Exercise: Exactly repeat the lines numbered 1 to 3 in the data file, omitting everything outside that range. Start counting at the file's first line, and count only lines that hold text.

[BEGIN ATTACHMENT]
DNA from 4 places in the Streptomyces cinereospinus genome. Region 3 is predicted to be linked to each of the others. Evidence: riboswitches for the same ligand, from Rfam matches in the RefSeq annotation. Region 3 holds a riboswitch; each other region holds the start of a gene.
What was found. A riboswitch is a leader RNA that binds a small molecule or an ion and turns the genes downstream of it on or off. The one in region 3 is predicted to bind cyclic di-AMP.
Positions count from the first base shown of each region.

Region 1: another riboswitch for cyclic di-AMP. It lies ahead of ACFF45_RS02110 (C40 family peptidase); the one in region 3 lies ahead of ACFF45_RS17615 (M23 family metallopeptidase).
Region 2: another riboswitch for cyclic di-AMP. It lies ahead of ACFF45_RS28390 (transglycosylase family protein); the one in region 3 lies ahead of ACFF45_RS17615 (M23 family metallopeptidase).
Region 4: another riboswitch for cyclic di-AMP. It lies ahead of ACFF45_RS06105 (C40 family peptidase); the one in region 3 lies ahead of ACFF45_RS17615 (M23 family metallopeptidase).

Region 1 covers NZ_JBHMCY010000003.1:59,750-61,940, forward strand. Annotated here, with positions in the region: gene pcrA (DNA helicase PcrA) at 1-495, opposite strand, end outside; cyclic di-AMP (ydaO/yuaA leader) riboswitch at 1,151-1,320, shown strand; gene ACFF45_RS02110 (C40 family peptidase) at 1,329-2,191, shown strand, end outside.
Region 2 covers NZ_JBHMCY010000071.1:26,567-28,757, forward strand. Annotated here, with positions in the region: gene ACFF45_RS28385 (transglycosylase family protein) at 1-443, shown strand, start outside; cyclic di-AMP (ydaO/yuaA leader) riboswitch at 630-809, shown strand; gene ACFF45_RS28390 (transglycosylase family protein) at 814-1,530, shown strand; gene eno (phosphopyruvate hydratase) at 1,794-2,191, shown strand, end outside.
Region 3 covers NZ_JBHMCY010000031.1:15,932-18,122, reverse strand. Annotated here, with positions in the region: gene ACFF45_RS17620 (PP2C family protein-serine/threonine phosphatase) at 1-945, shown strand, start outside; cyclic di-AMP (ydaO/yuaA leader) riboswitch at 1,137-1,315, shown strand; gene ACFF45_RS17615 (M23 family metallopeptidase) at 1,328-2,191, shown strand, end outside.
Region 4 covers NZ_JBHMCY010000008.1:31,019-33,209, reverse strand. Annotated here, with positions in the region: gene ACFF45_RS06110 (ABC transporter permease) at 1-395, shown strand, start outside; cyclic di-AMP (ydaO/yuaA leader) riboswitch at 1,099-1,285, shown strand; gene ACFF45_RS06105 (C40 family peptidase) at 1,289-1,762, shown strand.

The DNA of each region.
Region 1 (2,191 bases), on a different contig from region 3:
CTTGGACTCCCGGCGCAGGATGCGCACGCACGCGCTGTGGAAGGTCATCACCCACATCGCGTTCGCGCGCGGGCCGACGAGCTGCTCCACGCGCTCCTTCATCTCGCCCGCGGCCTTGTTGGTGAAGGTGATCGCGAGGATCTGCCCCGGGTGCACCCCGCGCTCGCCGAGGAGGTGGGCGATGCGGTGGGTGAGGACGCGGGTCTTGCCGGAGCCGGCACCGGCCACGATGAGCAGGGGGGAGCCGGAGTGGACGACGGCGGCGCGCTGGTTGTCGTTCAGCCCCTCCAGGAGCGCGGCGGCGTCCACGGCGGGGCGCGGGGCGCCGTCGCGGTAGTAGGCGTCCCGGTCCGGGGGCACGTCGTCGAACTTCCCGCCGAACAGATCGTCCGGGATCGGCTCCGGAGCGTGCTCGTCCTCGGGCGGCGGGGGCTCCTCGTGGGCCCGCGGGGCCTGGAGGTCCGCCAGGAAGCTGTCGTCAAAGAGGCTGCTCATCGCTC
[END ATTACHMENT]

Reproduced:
DNA from 4 places in the Streptomyces cinereospinus genome. Region 3 is predicted to be linked to each of the others. Evidence: riboswitches for the same ligand, from Rfam matches in the RefSeq annotation. Region 3 holds a riboswitch; each other region holds the start of a gene.
What was found. A riboswitch is a leader RNA that binds a small molecule or an ion and turns the genes downstream of it on or off. The one in region 3 is predicted to bind cyclic di-AMP.
Positions count from the first base shown of each region.